Working-class Cuban American girl Mercedes Merci Surezs life in South Florida consists of spending time with her extended family and attending elite Seaward Pines Academy, where the sixth grader does community service to pay for her tuition. Now in her second year, Merci must participate in the Sunshine Buddies program, mentoring new-kid Michael Clark (a boy!) and enduring the teasing of mean girl Edna Santos. In the midst of growing up and trying to find a school-life balance, she experiences the power dynamics between her Mami and Papi; navigates her relationship with her studious brother Roli; witnesses the struggles of her ta, Inz, as she runs a bakery and raises young twins; and worries about her abuelo, Lolo, who no longer seems like himself. Medina brings depth, warmth, and heart to her characters and their voices, because she never shies away from portraying this familys flaws and includes frank conversations around difficult issues, such as Alzheimers. Medina (Yaqui Delgado Wants to Kick Your Ass, rev. 3/13; Burn Baby Burn, rev. 3/16) consistently and assuredly portrays Latinx girls and women who grapple with their insecurities while learning about themselves and their worlds, and middle-grade heroine Merci is a fine example. Accurate and natural use of Spanish words and sayings that fit each characters tone builds authenticity. Medina writes with sincerity and humor to convey the experience of growing up in a close-knit family that tends to mingle too much in everyones business while unfailingly and dedicatedly supporting and helping one another. sujei lugo (c) Copyright 2018. The Horn Book, Inc., a wholly owned subsidiary of Media Source, Inc. No redistribution permitted.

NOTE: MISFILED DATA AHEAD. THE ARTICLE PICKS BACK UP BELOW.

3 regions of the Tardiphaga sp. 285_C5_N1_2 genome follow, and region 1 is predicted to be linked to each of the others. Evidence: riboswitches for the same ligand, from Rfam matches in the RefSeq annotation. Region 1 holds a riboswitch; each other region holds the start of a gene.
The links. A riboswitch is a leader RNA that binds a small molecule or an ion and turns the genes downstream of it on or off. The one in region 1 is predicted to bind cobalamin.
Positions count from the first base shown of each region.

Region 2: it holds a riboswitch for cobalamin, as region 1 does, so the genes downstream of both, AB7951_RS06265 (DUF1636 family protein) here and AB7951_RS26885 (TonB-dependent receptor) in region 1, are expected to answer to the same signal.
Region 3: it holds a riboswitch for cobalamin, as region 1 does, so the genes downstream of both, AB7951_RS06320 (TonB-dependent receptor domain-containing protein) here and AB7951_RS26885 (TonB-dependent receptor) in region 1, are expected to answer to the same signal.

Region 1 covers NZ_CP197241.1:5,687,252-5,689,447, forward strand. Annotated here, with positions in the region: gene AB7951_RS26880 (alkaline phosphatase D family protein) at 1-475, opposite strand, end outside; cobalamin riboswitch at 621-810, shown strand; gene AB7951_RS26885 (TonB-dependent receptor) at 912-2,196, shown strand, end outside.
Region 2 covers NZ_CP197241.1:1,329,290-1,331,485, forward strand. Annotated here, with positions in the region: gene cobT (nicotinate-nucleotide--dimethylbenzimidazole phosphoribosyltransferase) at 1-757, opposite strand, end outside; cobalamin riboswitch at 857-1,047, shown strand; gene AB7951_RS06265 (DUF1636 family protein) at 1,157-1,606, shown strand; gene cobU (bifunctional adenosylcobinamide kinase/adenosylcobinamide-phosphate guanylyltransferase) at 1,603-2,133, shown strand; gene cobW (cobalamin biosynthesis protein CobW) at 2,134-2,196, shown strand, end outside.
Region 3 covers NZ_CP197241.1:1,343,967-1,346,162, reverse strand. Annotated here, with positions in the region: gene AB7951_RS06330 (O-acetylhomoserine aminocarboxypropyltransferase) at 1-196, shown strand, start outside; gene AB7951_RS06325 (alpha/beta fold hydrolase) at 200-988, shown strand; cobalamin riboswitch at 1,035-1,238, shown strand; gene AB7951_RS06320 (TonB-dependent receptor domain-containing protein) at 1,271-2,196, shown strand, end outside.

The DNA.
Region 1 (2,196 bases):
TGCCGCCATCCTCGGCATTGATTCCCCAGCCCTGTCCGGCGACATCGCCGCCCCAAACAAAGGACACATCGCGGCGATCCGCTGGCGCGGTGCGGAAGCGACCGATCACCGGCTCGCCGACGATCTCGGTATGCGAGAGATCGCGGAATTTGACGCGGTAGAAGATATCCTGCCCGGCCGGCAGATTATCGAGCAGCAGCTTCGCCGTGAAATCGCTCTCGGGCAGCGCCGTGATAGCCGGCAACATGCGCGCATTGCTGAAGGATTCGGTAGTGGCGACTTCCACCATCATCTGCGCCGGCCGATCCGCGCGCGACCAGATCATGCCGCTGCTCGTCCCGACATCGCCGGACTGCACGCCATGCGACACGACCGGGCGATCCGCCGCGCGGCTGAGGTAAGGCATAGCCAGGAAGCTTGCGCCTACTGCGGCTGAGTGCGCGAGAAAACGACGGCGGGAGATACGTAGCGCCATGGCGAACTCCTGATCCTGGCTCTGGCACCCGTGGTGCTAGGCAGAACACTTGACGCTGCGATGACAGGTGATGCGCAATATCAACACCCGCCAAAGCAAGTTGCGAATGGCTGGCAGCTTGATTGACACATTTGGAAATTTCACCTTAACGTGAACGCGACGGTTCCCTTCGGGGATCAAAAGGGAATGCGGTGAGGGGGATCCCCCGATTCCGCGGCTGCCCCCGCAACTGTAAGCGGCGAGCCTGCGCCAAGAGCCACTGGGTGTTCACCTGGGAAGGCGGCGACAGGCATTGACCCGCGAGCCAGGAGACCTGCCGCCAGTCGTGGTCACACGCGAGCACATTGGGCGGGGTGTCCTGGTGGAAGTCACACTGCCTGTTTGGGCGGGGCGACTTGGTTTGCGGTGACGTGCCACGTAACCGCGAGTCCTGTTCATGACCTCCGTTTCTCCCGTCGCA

Kirkus Review
Merci navigates the challenges of being a scholarship kid at a posh South Florida private school and the expectations of and responsibilities to her intergenerational family.Eleven-year-old Merci Surez isn't the typical Seaward Pines Academy sixth-grader. Instead of a stately mansion, Merci lives with her parents and older brother, Roli, in one of three identical homes next to her Cuban-American extended family: Abuela and Lolo, Ta Inz, and her rambunctious little twin cousins. At school, Merci has to deal with condescending mean girl Edna Santos, who loves to brag, boss around her friends, and throw out hurtful comments that start with "No offense." Although Merci wants to earn money so that she can afford a new bike, she's stuck volunteering for Sunshine Buddies, in which current students mentor new ones. What's worse is that her assigned buddy is Michael Clark, a new tall white boy in her class. At home, Merci's beloved Lolo begins to act erratically, and it becomes clear something secret and serious is happening. Medina writes about the joys of multigenerational home life (a staple of the Latinx community) with a touching, humorous authenticity. Merci's relationship with Lolo is heartbreakingly beautiful and will particularly strike readers who can relate to the close, chaotic, and complicated bonds of live-in grandparents.Medina delivers another stellar and deeply moving story. (author's note) (Fiction. 9-13) Copyright Kirkus Reviews, used with permission.